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Belina, Hogrefe (edits Reed)

4.1 Signal input queue

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Every process instance  has its own input queue, which normally acts on a First In First Out (FIFO) basis. Any signal arriving at the process and belonging to its so-called complete valid input signal set is put into the input queue, see figure 22. In fact the complete valid input signal set defines those signals that the process is prepared to accept and it is not allowed for any other signals to be sent to the process. For an output to contain a signal that is delivered to the process, the signal must be mentioned on the communication paths leading to the process, or in an input of the process (or in a specific construct - not detailed here - for defining other valid signals). This is because the complete valid input signal set is derived from this information. Processes in the environment are required to behave as SDL-88 processes, so the environment also only outputs signals that a process can receive.

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Figure 22: Process communication
Note: Not an SDL-88 diagram.

Signals can be received in the input queue at any time, regardless of whether the process is in a state or interpreting a transition.

For each state of a process (and each state of any contained procedure), each signal in the complete valid input signal set either leads to a transition or the signal is marked as 'saved' in this state. It is important to note that saving a signal is a property of a state: a save applies to the state and signal combination, and does not apply to the same signal in another state (whether the signal is saved in the other state is a property of that state). For example, in figure 23 signal C is saved in state S, as shown by the signal name C in the save symbol (the trapezoid shape). A save symbol is always attached to a state symbol and never has a flow line leading from it. C is saved in state T only if C is shown in a save symbol attached to the state T.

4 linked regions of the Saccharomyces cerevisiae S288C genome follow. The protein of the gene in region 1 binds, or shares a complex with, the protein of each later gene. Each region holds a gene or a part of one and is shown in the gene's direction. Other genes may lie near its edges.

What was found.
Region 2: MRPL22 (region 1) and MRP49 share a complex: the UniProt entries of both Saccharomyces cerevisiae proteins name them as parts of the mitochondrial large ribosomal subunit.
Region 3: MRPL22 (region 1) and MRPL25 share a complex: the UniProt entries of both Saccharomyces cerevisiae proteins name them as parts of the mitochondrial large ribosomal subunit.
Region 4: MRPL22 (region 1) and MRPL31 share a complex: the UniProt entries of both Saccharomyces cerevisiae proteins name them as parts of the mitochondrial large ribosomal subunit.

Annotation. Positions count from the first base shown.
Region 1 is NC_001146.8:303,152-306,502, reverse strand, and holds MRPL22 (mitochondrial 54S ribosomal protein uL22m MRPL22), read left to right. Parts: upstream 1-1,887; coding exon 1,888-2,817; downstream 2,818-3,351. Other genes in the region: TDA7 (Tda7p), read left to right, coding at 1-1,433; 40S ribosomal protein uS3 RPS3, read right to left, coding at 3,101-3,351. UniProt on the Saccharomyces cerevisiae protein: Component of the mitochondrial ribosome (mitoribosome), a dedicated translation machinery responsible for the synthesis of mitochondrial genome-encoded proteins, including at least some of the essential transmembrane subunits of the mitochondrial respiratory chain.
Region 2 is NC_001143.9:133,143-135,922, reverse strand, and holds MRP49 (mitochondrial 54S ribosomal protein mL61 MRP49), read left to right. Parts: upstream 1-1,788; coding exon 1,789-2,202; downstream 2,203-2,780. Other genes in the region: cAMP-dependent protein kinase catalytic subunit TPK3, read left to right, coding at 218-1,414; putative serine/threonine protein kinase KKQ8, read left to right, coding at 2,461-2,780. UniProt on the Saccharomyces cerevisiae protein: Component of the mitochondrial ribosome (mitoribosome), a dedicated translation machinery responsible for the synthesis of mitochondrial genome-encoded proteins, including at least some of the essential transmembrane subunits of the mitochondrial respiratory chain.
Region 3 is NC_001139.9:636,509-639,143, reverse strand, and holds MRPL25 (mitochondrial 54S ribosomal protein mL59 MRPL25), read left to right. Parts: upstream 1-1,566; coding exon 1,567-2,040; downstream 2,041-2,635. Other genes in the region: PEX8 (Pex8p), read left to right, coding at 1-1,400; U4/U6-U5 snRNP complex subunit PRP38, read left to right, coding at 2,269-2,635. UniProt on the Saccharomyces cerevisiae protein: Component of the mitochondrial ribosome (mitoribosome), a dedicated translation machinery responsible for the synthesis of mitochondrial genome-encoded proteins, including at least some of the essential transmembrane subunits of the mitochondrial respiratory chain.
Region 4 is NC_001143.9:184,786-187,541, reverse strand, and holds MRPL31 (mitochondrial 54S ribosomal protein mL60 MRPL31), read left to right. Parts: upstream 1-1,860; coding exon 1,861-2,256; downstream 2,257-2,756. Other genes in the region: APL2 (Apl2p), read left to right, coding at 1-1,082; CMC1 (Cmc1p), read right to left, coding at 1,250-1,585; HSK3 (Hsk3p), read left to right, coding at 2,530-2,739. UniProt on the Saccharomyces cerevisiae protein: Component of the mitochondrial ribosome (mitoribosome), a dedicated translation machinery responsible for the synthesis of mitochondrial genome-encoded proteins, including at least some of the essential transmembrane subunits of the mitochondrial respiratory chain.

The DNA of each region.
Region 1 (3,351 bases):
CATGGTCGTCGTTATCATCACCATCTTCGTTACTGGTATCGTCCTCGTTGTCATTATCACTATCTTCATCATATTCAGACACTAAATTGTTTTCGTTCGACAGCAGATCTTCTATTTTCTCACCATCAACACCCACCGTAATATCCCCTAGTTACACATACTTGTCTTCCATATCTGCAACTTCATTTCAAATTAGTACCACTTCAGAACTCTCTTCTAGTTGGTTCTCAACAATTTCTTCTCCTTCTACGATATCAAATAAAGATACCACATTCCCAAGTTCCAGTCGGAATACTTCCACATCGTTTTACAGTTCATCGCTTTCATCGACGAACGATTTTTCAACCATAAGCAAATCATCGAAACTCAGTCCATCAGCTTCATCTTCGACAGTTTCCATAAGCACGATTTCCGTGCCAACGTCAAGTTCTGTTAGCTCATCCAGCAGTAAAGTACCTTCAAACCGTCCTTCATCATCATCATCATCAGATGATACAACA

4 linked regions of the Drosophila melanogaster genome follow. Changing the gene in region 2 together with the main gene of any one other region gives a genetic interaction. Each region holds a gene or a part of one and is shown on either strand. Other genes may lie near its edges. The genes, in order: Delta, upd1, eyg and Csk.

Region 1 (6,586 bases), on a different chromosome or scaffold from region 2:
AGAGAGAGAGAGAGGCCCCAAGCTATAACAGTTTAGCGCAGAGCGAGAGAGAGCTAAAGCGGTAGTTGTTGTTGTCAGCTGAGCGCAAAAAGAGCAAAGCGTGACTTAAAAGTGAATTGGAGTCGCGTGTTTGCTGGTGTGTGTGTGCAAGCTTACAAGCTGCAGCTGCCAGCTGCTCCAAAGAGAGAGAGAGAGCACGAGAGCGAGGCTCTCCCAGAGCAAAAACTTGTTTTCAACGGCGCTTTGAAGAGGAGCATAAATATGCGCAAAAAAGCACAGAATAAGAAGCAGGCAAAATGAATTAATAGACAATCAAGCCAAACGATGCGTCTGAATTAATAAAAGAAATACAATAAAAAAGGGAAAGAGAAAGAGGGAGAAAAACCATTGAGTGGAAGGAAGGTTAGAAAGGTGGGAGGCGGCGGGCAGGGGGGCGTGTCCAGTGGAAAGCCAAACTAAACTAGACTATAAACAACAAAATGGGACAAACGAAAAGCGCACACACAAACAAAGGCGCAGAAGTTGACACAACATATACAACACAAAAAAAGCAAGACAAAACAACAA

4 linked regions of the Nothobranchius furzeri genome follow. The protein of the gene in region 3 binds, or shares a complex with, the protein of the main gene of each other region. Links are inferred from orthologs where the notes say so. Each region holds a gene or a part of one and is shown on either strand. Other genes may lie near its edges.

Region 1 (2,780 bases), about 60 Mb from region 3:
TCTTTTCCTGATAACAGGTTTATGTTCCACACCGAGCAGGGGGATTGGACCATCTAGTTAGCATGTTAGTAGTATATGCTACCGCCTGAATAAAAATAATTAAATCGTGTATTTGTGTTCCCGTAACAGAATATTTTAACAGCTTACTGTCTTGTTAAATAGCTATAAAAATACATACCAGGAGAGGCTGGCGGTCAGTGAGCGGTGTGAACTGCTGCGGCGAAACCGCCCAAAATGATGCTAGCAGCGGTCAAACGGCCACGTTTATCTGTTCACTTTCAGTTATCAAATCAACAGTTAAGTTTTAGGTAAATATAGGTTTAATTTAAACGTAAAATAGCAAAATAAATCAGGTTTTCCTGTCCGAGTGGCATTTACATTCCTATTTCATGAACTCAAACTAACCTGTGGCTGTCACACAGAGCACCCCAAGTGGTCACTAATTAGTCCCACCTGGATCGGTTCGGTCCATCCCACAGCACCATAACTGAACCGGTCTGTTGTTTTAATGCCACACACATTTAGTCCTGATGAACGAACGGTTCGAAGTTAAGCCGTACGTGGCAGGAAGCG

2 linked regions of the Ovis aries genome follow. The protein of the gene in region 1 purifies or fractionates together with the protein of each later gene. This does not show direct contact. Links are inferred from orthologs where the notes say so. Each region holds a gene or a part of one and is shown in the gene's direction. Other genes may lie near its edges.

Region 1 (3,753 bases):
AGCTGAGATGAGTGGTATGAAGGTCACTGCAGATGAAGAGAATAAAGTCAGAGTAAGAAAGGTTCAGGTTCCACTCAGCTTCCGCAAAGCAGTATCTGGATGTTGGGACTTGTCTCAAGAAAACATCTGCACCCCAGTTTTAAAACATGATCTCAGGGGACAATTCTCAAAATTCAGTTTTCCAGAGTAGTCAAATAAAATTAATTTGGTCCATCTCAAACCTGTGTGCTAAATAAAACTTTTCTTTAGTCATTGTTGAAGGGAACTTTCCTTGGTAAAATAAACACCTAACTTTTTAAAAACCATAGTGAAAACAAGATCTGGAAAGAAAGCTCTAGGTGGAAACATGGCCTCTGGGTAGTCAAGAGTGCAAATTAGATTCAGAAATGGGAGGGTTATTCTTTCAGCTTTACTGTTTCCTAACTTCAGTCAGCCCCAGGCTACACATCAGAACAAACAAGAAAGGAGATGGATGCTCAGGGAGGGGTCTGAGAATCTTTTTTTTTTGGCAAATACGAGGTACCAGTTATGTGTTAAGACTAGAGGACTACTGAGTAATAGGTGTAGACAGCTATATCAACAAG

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Figure 23: Example of the use of the save construct
Note: Fragment from an SDL-88 process diagram

When a state is entered or while a process is in a state and receives a signal, the input queue is examined to see if there are any signals that are not saved for that state. If there are only signals that are saved for that state in the input queue, nothing happens and the process remains in the state.

If in a given state the input queue is not empty and there are signals for that state that are not saved, the first such signal (in FIFO order) is removed from the queue (it is consumed), and initiates a transition. If the transition simply leads back to the same state with no other action, the signal is effectively discarded. Figure 24 shows an example. Discarding a signal is such a common case that there is a short-hand for this - see 'Implicit transition

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Figure 24: Input queue mechanism of a process
Note: Annotated fragment of an SDL-88 process diagram

Let us consider the process of figure 24 in state S1. The input queue contains the signals of type a, d, a, and b, in the that order. The signals of type a and d can initiate a transition. A signal of type a is first in the input queue. It is removed from the queue, and the process performs the transition to state S2. Now the signal of type d is first in the queue. Since the transition for d leads directly back to S2 with no action, it is effectively discarded. The next signal is of type a, which can initiate a transition from state S2 to some other state (not specified in this fragment).

Timers also generate signals in the process input queue. If timer T is activated by SET (x, T) to the expiration time x, at time x (assuming this is after the time of the SET), a signal of type T is put into the input queue of the process. If at time x the input queue already contained signals of type a, b and c, these will stay in the input queue before signal T. Any signals that arrive after time x (such as the signals of type d and c in figure 25) are placed after the signal of type T. Normally the timer signal T is consumed by the process after all other signals which were the queue already at time x. That implies that it cannot be guaranteed that the process will actually be stimulated exactly at time x, but some time after x. If, after the signal T has been put into the queue, a RESET(T) construct is interpreted, T is removed from the queue at once.

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Figure 25: The timer mechanism
Note: Not an SDL-88 diagram.

If a process is waiting in a state and the only signal that is not saved is a timer signal, the process will logically enter the transition for the timer as soon as it expires. However, although the process is logically in the transition, in reality it may be later before anything happens if the process is relying on some implementation resource such as a processor shared and scheduled between processes.

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